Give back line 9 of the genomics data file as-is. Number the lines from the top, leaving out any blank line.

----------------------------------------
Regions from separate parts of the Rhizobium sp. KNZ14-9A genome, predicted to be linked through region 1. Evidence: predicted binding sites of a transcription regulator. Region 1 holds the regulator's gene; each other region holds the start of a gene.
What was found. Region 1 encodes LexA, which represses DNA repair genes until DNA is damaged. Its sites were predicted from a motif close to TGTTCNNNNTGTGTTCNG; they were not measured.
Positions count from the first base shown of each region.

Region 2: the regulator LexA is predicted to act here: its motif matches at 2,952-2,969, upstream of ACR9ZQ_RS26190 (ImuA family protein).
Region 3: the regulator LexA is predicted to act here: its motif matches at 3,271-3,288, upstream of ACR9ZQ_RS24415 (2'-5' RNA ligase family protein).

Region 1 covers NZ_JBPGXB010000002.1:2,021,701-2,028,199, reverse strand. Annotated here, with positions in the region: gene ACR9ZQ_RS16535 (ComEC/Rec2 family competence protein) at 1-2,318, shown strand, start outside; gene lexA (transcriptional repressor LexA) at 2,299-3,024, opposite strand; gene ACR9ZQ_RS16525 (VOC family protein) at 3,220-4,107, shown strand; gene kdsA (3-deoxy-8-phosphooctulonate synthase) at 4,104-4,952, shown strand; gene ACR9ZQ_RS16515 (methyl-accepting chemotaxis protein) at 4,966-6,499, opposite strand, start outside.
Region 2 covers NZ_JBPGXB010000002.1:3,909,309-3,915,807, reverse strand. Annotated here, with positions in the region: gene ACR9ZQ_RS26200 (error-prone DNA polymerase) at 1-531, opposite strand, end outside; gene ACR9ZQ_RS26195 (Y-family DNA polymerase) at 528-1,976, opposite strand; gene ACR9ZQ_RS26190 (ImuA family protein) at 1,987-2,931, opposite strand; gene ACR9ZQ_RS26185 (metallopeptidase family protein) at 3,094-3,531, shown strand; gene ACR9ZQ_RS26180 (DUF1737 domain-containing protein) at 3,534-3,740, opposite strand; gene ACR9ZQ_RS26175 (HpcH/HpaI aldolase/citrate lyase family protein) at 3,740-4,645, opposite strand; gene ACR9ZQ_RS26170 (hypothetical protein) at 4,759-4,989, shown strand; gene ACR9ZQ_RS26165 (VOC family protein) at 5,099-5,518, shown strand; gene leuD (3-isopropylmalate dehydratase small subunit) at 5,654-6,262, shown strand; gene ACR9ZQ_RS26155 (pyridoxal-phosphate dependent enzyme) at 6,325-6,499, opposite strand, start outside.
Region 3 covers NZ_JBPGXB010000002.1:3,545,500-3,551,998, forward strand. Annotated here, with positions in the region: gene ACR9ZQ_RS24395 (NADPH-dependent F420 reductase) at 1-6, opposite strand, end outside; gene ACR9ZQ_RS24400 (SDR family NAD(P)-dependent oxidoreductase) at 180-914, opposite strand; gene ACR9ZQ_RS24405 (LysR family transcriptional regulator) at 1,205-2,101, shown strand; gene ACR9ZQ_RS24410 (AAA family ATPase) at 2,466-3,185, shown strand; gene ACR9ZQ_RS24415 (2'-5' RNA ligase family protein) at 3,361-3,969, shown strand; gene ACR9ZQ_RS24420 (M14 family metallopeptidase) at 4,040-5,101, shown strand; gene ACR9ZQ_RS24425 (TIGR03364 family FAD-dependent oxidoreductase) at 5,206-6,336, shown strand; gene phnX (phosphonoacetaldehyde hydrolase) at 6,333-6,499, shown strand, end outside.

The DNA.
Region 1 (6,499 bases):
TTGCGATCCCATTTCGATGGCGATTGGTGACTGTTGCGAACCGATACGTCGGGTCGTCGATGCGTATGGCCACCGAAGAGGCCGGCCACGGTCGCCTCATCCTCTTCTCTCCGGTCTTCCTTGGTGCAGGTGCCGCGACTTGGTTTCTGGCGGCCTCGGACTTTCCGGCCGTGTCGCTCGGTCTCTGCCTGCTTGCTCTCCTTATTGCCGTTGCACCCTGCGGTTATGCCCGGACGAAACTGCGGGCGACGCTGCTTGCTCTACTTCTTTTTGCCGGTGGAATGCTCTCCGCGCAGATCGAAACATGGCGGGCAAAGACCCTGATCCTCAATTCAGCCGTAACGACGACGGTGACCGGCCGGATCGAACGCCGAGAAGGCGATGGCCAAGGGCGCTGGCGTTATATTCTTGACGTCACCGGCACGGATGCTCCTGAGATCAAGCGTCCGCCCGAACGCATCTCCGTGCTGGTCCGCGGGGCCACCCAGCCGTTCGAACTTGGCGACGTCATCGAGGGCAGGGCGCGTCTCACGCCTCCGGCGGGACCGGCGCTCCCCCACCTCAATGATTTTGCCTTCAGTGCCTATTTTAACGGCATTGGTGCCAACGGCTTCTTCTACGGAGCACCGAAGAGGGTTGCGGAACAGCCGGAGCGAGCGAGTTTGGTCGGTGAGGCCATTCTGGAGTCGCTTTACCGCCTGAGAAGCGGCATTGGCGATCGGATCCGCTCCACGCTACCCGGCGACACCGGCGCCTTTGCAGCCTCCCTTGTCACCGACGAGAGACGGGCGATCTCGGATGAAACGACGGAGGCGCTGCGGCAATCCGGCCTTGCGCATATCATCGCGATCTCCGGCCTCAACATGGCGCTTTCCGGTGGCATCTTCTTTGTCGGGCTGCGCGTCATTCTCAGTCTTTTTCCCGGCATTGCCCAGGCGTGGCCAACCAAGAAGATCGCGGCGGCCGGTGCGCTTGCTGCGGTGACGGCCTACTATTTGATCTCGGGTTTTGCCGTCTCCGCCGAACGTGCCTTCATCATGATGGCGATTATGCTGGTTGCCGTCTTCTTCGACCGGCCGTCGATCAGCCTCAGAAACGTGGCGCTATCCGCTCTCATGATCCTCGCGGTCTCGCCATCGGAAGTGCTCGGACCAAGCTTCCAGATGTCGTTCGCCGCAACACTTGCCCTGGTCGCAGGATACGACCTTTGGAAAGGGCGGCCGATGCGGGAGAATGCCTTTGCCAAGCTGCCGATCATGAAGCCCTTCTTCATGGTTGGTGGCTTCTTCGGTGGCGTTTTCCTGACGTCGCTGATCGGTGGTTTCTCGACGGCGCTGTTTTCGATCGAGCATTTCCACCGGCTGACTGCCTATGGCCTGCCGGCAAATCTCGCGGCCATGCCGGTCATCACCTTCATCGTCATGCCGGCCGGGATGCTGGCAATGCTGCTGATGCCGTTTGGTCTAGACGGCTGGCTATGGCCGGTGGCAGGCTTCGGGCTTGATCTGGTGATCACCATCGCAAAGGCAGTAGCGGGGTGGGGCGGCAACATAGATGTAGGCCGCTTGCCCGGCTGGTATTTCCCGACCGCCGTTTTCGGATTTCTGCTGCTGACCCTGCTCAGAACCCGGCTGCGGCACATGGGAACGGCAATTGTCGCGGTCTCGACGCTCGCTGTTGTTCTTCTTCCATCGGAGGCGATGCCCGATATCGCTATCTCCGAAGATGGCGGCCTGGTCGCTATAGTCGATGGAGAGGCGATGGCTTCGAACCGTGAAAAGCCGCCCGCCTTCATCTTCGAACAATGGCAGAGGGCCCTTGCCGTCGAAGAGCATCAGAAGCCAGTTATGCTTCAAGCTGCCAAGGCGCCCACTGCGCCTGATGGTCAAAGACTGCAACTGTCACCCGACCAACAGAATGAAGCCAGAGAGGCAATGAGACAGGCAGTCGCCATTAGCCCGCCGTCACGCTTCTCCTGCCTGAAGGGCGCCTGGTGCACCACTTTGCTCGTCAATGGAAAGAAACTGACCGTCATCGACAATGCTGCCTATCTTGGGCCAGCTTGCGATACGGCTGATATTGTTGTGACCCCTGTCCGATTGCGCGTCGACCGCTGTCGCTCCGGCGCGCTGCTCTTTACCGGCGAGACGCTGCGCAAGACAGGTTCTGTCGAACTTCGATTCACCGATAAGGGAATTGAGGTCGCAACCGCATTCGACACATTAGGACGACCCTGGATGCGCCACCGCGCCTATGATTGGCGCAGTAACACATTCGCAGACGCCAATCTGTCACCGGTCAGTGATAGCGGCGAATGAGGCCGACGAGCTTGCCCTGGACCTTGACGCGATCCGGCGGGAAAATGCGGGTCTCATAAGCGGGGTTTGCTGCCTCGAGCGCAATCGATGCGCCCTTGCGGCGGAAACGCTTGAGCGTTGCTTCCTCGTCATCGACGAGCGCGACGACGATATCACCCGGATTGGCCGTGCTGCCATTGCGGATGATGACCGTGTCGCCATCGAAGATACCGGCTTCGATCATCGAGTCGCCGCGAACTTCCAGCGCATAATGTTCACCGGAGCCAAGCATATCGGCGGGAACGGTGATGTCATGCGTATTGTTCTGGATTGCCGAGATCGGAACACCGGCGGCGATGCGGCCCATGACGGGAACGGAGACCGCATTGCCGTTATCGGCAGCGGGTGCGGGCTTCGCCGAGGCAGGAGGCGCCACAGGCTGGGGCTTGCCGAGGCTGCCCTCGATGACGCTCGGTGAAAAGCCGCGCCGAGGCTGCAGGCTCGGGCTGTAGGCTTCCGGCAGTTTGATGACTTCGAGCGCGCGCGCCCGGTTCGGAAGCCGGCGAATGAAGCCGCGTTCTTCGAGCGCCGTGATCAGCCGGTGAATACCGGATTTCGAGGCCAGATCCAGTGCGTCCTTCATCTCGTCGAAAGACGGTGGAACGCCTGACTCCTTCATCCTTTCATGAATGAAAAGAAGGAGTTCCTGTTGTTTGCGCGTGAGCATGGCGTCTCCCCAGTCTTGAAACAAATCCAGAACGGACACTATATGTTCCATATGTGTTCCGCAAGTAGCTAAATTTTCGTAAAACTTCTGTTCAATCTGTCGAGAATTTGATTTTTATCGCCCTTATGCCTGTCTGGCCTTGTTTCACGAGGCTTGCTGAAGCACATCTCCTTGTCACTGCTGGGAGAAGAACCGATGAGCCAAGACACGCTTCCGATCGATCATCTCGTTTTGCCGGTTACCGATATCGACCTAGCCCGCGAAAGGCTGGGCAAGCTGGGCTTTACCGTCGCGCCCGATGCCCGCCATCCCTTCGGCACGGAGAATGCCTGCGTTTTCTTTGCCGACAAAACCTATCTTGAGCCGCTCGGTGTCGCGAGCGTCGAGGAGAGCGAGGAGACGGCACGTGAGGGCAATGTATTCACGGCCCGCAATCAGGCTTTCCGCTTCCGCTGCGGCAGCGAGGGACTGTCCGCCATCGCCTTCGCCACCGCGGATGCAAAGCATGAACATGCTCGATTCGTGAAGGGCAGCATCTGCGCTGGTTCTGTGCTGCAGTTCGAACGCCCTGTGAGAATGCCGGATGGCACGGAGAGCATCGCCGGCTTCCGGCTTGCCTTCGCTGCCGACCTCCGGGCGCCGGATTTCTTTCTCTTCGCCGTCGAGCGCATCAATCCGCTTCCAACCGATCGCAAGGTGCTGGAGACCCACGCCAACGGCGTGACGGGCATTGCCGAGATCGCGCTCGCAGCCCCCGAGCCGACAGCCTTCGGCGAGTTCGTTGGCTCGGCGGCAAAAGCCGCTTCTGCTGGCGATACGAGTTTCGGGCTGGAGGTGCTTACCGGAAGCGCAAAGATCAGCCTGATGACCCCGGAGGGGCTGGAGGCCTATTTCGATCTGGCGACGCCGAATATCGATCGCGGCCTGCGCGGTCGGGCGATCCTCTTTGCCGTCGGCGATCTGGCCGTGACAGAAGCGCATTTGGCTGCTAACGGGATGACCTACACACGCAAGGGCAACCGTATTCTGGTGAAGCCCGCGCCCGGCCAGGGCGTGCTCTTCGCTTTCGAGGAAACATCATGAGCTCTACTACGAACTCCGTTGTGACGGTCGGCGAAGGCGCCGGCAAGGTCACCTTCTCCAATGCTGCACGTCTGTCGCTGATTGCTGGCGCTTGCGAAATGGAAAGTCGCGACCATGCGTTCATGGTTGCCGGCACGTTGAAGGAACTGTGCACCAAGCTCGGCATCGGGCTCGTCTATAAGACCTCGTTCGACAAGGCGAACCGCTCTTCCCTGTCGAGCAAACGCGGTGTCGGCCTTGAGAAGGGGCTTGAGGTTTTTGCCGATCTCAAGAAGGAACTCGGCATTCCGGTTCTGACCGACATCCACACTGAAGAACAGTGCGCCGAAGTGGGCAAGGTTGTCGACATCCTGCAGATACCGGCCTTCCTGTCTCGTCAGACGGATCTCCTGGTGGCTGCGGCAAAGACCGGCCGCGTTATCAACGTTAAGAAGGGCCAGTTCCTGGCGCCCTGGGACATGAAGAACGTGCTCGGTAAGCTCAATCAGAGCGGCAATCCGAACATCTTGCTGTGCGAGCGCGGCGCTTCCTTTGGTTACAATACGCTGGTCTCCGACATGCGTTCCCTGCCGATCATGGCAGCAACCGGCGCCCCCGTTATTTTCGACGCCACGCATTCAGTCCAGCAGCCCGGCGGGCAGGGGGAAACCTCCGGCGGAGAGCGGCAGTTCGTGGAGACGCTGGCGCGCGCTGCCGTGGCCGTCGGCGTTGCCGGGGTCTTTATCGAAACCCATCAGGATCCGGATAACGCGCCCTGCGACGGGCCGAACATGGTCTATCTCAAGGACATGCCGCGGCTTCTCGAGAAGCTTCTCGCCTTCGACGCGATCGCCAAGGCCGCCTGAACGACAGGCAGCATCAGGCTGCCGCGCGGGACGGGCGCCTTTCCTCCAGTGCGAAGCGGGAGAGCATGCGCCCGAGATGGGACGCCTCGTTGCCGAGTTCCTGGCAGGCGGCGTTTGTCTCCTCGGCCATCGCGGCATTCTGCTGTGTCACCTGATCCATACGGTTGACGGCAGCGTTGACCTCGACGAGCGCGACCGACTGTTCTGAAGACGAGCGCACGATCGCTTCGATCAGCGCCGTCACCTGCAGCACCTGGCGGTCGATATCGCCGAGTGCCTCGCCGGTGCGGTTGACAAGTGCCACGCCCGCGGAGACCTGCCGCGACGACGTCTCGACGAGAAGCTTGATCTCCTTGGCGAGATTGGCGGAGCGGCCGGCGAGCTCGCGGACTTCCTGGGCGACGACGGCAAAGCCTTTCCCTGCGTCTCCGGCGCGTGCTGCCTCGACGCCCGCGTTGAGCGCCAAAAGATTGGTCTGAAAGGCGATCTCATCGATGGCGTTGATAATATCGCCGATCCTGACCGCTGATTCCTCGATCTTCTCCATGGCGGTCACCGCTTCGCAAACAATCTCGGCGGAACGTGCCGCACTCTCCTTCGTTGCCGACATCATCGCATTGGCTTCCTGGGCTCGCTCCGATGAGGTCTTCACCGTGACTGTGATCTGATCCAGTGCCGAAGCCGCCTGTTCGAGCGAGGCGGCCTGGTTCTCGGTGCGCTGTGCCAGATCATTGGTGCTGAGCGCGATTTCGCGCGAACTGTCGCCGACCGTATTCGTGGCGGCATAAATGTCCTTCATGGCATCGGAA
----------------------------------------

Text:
The DNA.